After deciding to migrate our current project to Castle Project's MonoRail, next came the task of going through the available documentation, forums and sample code to determine how best to integrate the MonoRail Project into our legacy application. What follows should serve as a solid tutorial if you choose to take this path with legacy code as well. (If you're beginning a new, ground-up solution, a getting starting sample may be downloaded from the Castle Project website.) These integration steps make the following assumptions:
- Using Castle MonoRail Build 429 from the Castle Build Server; more recent builds should most likely work just as well.
- Brail has been selected as your view engine.
- Your domain/core classes are kept in a separate assembly from the web project.
- IIS is your web server of choice.
Integrating Castle MonoRail w/Brail Views into Legacy Code
- From the build zip, add the following DLLs to your "Solution Items" folder:
- Add a new project to your solution to hold the MVC controllers. In my own applications, I name each assembly using the following convention: <project name>.<assembly scope>; e.g. MyProject.Controllers. (I discuss my default architecture in a previous post.) If you're already using MVP or another separation-of-concerns technique which has a dedicated assembly for presentation logic, I still recommend adding a new controllers specific assembly. This should minimize confusion between what's using the "old way" and what's using the "new way."
- Within the controllers assembly, add references to:
- Within your web project, add references to:
- The MyProject.Controllers project
- Follow the First Controller steps in the Getting Started guide to create your first controller, HomeController, in the controllers project.
- Augment web.config with the following:
<!-- Declared so that MonoRail views can be set
to communicate with domain layer classes -->
<viewEngine viewPathRoot="Views" customEngine="Castle.MonoRail.Views.Brail.BooViewEngine, Castle.MonoRail.Views.Brail">
<!-- Have Castle MonoRail handle
anything with a rails extension -->
<add verb="*" path="*.rails"
<!-- Block user access to Brail templates -->
<add verb="*" path="*.brail" type="System.Web.HttpForbiddenHandler"></add>
<add name="monorail" type="Castle.MonoRail.Framework.EngineContextModule, Castle.MonoRail.Framework"></add>
Note that "MyProject.Core" should be replaced with the assembly name which holds your domain/core classes. (There may be multiple.) Also, the documentation states that *.boo should be wired up with the HttpForbiddenHandler. Although the documentation has not been updated, the most recent code trunk requires that you mask the *.brail extension instead; but after doing this, the wiring doesn't seem to work for me in preventing a user from viewing the raw view. I'm assuming I've missed something here but wanted to show how it's supposed to work.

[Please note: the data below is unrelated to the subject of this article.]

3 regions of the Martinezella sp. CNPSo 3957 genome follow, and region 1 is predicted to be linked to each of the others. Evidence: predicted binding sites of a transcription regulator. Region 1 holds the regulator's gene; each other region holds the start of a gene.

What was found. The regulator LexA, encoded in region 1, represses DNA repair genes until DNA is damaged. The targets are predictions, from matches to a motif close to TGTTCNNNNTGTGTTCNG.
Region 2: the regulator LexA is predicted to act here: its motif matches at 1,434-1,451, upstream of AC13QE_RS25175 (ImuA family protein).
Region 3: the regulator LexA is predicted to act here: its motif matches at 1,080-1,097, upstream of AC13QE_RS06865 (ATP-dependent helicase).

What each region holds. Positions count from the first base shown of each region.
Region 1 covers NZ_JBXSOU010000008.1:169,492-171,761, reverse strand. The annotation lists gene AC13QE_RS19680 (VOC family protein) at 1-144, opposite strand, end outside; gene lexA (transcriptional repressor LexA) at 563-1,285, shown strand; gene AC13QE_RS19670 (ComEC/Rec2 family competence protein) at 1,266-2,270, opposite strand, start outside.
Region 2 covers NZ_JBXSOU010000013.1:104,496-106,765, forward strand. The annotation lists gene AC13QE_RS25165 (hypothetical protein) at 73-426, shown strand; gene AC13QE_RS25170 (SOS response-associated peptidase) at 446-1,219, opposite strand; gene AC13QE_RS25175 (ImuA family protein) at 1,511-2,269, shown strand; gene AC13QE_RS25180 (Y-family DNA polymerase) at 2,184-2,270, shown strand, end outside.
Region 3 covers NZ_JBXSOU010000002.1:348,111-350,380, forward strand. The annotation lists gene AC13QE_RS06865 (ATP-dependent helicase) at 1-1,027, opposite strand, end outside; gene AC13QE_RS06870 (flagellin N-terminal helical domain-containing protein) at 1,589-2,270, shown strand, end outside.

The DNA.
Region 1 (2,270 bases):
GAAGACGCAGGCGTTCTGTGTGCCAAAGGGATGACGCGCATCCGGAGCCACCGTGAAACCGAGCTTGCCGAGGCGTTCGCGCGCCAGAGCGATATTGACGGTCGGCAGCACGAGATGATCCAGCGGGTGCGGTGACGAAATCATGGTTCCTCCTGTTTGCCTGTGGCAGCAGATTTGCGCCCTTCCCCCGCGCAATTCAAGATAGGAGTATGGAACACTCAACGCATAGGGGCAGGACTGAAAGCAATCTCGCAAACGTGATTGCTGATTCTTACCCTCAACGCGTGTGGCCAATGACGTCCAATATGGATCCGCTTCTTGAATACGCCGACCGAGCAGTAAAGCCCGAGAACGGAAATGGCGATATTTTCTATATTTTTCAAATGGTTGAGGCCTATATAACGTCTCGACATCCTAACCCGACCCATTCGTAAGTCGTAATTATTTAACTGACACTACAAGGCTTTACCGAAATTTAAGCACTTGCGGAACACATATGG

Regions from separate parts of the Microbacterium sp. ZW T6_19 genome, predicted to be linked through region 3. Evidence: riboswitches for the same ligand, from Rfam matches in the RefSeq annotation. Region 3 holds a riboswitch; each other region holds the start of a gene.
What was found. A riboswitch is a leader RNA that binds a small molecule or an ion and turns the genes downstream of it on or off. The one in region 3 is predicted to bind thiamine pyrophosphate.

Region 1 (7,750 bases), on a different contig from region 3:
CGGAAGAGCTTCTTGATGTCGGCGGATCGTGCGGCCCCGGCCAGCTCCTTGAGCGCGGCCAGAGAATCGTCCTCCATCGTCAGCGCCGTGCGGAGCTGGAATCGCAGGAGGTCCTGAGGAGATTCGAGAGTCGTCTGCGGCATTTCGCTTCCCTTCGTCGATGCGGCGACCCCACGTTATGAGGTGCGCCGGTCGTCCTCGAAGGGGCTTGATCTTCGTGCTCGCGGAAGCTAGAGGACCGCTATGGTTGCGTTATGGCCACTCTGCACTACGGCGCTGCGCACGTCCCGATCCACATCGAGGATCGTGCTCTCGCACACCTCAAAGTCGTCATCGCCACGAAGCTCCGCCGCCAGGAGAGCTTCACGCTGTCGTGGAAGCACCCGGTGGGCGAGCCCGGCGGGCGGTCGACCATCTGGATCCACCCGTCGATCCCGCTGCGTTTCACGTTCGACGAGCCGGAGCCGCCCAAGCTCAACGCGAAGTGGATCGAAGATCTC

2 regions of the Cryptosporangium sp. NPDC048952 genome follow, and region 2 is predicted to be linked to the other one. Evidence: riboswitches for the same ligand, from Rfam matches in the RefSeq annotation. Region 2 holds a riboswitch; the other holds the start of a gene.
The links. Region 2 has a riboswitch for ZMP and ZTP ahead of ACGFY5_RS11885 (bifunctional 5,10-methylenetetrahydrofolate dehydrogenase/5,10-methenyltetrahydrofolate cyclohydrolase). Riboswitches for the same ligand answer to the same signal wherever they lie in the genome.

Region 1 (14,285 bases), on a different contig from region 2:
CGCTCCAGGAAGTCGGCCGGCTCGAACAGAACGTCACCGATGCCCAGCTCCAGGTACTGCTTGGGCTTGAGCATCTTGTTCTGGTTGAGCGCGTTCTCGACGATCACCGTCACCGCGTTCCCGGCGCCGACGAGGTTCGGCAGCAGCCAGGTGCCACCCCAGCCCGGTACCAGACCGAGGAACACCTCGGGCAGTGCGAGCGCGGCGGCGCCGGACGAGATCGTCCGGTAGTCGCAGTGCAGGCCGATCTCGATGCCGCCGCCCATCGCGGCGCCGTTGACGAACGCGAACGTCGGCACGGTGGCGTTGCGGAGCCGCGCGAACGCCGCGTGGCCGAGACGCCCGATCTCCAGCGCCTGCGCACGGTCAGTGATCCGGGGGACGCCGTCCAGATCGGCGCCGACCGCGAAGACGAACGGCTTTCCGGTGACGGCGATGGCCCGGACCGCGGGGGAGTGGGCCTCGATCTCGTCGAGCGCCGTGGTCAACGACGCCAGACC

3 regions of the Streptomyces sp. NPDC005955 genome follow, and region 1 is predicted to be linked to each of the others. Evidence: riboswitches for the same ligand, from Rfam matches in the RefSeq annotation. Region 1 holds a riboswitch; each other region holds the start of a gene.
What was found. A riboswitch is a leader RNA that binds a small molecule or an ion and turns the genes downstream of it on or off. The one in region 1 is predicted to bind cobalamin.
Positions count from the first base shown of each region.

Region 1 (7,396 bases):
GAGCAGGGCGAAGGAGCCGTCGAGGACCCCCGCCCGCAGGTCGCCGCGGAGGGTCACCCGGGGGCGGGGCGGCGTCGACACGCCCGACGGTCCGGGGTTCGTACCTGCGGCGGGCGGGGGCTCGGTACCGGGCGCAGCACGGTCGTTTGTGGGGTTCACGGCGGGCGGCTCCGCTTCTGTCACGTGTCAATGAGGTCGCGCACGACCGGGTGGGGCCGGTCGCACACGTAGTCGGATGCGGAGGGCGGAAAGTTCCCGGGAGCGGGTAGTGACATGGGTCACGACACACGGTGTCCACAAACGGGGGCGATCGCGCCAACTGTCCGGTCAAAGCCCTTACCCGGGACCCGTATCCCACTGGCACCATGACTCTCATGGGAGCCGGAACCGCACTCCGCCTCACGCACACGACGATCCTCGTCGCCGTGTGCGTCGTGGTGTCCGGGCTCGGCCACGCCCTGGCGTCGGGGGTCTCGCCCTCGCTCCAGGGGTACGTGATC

- Adapt IIS to handle the rails extension as outlined in the Getting Started guide for your website or virtual directory.
- Build the controllers project and browse to http://localhost/MyProject/home/index.rails. You should get an error as follows: "Could not find view template: home\index"
- Add the following folder structure to the root of the web project: /Views/Home.
- Add Index.brail and About.brail files to the Home directory and put differing "hello world" content in each (so you can tell them apart). You should now be able to browse to http://localhost/MyProject/home/index.rails and http://localhost/MyProject/home/about.rails while not breaking any of the existing functionality.
The above steps represent the minimal actions necessary to get MonoRail integrated into a legacy application. Further options and capabilities may require further integration steps with additional Castle assemblies. Only integrate MonoRail into a legacy application after careful consideration of the maintenance implications. Developers will now need to be aware of multiple presentation models being maintained within the legacy application and how to deal with both. Introducing a paradigm shift into an existing application can cause a lot of havoc breaking the adhere to the style of the original rule of thumb. But sometimes, a style needs to be broken. ;)
06-26-2007 4:18 PM